By Jasmin Darznik. 2011
We were a world of two, my mother and I, until I started turning into an American girl. That's when…she began telling me about The Good Daughter. It became a taunt, a warning, an omen.Jasmin Darznik came to America from Iran when she was only three years old, and she grew up knowing very little about her family's history. When she was in her early twenties, on a day shortly following her father's death, Jasmin was helping her mother move; a photograph fell from a stack of old letters. The girl pictured was her mother. She was wearing a wedding veil, and at her side stood a man whom Jasmin had never seen before.At first, Jasmin's mother, Lili, refused to speak about the photograph, and Jasmin returned to her own home frustrated and confused. But a few months later, she received from her mother the first of ten cassette tapes that would bring to light the wrenching hidden story of her family's true origins in Iran: Lili's marriage at thirteen, her troubled history of abuse and neglect, and a daughter she was forced to abandon in order to escape that life. The final tape revealed that Jasmin's sister, Sara - The Good Daughter - was still living in Iran.In this sweeping, poignant, and beautifully written memoir, Jasmin weaves the stories of three generations of Iranian women into a unique tale of one family's struggle for freedom and understanding. The result is an enchanting and unforgettable story of secrets, betrayal, and the unbreakable mother-daughter bond.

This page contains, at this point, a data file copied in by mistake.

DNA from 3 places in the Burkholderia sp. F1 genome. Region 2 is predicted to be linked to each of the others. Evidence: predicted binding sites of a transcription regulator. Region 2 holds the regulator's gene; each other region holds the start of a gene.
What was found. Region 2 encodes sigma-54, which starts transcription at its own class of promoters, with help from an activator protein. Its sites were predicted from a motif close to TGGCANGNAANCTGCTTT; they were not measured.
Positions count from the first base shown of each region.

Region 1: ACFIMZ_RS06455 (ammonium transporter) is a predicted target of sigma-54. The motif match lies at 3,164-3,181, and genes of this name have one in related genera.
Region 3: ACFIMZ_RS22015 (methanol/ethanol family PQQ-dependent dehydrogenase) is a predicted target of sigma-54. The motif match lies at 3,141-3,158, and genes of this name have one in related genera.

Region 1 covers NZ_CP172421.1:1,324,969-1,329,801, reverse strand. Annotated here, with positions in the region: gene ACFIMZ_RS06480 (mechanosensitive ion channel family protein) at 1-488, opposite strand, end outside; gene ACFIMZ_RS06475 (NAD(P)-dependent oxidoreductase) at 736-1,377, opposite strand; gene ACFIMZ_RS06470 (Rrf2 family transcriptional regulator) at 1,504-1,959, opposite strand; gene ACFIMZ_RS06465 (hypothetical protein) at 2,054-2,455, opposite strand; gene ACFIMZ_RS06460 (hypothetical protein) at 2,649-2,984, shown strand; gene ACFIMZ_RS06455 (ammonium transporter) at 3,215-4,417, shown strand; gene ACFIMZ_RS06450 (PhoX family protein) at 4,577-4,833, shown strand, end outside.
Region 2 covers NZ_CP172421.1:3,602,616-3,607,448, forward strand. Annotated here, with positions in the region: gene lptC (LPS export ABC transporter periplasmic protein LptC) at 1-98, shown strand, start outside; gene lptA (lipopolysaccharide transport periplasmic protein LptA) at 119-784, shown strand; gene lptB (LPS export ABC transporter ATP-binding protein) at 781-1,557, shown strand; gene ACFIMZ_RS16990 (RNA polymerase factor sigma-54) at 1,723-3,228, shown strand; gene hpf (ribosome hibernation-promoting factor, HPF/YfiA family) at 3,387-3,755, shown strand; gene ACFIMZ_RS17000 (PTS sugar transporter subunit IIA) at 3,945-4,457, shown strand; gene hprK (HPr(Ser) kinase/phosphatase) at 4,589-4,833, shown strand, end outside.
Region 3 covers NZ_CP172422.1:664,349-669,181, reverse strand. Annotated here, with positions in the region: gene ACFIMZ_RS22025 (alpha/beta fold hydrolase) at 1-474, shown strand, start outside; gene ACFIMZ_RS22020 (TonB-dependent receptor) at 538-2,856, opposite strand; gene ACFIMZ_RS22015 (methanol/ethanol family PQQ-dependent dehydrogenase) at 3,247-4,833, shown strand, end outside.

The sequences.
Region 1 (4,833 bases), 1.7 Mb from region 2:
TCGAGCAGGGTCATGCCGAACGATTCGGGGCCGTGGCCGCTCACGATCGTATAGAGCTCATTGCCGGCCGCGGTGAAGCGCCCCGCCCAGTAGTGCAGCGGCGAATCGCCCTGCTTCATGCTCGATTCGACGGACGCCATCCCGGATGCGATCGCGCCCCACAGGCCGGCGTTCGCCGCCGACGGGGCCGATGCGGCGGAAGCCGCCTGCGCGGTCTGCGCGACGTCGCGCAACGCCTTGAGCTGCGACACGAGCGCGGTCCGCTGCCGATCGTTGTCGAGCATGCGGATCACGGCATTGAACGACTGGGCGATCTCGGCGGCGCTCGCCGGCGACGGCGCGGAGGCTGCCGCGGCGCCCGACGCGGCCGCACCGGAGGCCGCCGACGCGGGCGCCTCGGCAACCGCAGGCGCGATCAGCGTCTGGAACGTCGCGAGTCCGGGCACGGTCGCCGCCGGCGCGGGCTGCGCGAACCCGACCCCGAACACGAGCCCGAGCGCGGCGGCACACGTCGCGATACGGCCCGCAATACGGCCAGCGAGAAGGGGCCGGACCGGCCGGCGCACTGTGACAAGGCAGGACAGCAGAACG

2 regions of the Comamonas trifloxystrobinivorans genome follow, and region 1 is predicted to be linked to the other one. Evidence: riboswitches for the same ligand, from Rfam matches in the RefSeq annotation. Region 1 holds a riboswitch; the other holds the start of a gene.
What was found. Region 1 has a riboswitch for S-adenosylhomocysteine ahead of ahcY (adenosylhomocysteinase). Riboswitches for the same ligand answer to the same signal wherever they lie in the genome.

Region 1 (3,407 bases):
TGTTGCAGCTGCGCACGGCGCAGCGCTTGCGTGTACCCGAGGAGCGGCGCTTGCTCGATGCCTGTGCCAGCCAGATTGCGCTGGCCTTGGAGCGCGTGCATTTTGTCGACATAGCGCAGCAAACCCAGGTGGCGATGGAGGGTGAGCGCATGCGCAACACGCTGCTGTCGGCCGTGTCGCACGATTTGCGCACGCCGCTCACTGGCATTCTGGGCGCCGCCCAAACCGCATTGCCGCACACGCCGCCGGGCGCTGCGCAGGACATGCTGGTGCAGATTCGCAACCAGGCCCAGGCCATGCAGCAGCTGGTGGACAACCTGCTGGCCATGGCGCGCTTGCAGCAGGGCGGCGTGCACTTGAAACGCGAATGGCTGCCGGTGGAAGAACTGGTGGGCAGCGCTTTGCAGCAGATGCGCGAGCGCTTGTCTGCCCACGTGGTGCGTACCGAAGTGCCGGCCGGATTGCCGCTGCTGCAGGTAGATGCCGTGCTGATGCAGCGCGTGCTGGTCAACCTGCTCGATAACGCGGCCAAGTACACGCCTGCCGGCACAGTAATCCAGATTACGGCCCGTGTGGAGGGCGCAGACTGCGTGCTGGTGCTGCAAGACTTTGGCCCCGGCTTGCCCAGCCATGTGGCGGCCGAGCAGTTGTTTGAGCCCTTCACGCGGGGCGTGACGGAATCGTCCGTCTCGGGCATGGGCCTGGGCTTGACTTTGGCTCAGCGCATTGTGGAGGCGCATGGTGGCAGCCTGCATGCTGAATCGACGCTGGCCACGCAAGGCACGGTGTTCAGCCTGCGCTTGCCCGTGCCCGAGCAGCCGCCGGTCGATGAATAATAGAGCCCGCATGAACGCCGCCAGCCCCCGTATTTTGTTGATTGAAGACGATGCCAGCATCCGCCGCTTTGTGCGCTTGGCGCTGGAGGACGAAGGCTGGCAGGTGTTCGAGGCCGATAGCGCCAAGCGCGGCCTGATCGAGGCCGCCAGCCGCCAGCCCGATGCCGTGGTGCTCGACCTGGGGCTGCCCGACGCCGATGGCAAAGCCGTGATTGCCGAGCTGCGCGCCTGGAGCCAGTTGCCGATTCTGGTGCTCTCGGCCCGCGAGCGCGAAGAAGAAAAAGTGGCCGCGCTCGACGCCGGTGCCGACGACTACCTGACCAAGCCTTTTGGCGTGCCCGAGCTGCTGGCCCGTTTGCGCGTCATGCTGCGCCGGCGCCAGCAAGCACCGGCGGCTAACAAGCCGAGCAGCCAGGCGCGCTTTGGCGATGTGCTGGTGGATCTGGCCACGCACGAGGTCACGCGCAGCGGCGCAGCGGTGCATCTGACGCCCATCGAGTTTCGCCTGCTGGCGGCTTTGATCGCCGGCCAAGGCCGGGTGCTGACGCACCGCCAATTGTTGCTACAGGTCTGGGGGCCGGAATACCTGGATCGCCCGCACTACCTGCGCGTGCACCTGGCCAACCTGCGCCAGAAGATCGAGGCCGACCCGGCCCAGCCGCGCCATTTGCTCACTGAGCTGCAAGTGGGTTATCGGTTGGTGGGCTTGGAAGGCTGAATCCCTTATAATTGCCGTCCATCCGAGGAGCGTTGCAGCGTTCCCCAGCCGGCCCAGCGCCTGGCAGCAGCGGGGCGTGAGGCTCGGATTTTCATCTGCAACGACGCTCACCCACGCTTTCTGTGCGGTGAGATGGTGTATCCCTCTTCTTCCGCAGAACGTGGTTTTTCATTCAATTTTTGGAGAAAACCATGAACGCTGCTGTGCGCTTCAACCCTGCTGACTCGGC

By Malala Yousafzai, Christina Lamb. 2013
When the Taliban took control of the Swat Valley in Pakistan, one girl spoke out. Malala Yousafzai refused to be…silenced and fought for her right to an education.On Tuesday, October 9, 2012, when she was fifteen, she almost paid the ultimate price. She was shot in the head at point-blank range while riding the bus home from school, and few expected her to survive. Instead, Malala's miraculous recovery has taken her on an extraordinary journey from a remote valley in northern Pakistan to the halls of the United Nations in New York. At sixteen, she has become a global symbol of peaceful protest and the youngest nominee ever for the Nobel Peace Prize.I AM MALALA is the remarkable tale of a family uprooted by global terrorism, of the fight for girls' education, of a father who, himself a school owner, championed and encouraged his daughter to write and attend school, and of brave parents who have a fierce love for their daughter in a society that prizes sons.I AM MALALA will make you believe in the power of one person's voice to inspire change in the world.
By David Thibodeau, Leon Whiteson, Aviva Layton. 2018